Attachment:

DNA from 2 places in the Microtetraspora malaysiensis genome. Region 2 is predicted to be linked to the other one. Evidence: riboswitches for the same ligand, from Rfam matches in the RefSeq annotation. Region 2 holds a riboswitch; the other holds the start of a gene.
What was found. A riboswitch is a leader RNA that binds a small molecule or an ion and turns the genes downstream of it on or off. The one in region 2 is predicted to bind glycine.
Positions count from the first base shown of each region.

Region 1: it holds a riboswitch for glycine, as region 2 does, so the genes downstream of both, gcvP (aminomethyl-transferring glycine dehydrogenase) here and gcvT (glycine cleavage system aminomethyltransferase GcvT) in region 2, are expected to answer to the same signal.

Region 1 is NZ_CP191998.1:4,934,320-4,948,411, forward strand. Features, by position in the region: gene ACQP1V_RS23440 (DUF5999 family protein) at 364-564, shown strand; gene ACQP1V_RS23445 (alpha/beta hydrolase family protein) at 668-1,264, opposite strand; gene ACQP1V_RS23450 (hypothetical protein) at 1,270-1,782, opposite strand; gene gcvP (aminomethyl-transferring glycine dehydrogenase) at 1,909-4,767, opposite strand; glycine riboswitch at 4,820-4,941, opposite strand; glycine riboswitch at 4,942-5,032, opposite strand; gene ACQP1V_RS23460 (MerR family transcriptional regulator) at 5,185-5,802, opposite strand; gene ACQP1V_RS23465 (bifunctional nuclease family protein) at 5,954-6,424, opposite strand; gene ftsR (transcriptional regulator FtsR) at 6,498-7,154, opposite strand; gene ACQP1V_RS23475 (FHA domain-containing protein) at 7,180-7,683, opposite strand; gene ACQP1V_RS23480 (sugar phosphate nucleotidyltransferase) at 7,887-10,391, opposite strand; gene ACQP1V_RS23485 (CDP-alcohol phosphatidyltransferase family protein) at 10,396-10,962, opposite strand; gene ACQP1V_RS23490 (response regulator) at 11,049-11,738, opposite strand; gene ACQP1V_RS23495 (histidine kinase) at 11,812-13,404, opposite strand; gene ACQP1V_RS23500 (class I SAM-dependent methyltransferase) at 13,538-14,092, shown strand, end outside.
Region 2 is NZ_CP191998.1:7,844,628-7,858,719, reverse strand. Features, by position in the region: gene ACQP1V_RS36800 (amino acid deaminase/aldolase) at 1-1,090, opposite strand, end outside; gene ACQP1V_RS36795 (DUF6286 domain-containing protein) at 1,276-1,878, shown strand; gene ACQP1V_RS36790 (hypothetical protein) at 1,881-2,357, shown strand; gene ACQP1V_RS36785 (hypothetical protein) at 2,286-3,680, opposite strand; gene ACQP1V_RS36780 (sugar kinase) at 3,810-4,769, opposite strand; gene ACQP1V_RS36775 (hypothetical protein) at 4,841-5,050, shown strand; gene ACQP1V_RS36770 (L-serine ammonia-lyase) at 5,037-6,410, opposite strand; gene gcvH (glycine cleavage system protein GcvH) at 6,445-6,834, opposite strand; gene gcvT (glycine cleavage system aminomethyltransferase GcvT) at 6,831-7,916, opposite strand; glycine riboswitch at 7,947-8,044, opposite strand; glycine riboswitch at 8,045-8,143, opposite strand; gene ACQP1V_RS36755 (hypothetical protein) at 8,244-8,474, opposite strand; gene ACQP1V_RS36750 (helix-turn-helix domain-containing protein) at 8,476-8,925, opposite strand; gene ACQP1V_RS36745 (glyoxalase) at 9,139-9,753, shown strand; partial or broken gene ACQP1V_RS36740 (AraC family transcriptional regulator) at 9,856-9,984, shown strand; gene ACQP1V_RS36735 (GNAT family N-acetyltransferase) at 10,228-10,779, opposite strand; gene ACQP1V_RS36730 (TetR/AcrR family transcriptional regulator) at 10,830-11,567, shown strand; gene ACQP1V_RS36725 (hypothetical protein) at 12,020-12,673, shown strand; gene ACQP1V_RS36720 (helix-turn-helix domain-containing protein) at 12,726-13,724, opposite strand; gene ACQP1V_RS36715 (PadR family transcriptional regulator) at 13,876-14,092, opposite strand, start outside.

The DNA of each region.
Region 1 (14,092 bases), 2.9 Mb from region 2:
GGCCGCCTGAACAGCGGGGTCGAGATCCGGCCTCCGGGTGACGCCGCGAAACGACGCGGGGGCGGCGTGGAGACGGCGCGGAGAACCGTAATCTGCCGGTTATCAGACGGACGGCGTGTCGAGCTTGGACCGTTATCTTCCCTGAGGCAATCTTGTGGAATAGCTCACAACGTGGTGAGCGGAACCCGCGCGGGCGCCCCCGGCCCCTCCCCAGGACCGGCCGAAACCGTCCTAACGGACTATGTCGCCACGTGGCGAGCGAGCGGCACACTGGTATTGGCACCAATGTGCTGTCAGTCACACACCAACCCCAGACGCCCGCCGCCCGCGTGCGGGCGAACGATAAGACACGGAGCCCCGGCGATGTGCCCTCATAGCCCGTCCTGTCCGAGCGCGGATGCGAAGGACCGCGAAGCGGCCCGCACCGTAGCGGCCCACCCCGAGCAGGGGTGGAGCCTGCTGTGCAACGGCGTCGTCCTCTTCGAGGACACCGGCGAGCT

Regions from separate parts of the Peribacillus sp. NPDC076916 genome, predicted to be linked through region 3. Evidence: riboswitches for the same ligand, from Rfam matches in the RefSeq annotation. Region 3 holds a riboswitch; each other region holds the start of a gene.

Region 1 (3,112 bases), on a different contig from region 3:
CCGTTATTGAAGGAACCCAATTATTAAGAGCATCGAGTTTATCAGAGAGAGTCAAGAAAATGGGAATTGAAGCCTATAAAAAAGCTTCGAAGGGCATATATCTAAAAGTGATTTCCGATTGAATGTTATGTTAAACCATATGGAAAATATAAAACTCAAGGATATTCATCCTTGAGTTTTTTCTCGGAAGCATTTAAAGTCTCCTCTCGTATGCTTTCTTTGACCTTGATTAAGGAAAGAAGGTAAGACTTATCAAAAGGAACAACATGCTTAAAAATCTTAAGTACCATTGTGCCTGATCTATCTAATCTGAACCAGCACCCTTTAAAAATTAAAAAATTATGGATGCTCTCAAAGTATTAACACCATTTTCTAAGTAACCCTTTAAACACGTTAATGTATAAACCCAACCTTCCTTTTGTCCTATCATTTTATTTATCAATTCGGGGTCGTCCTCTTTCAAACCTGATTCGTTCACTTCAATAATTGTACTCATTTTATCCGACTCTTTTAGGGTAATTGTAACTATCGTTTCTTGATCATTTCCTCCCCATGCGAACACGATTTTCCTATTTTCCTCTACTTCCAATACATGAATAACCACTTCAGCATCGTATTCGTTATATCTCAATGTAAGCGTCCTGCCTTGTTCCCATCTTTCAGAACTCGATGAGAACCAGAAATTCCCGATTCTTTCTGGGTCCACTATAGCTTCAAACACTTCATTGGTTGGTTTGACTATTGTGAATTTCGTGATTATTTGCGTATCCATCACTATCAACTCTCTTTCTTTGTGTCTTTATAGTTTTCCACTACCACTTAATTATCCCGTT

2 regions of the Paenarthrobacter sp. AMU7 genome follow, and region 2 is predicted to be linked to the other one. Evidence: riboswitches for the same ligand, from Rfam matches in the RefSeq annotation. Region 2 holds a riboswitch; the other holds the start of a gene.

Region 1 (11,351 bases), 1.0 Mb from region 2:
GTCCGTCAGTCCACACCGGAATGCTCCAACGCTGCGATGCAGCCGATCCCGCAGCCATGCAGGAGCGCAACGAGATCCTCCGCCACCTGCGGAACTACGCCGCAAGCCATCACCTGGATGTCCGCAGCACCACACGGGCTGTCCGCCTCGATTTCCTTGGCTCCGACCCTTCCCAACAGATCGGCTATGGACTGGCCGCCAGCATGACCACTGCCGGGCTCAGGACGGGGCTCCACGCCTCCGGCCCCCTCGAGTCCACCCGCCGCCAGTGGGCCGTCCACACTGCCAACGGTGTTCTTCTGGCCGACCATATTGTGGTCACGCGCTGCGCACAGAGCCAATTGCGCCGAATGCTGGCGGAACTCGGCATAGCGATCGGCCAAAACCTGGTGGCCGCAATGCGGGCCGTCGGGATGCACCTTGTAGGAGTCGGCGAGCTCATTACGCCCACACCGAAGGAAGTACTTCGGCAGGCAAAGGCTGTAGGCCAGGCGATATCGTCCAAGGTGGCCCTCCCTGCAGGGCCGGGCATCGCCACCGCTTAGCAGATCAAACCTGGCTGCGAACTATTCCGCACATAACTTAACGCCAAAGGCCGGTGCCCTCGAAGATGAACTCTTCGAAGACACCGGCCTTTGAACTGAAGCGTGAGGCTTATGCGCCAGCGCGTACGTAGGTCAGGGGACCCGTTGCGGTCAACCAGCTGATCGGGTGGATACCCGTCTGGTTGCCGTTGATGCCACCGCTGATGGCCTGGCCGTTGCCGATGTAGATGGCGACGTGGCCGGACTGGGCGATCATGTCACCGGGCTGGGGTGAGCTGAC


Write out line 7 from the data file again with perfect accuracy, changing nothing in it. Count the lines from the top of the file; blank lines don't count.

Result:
The DNA of each region.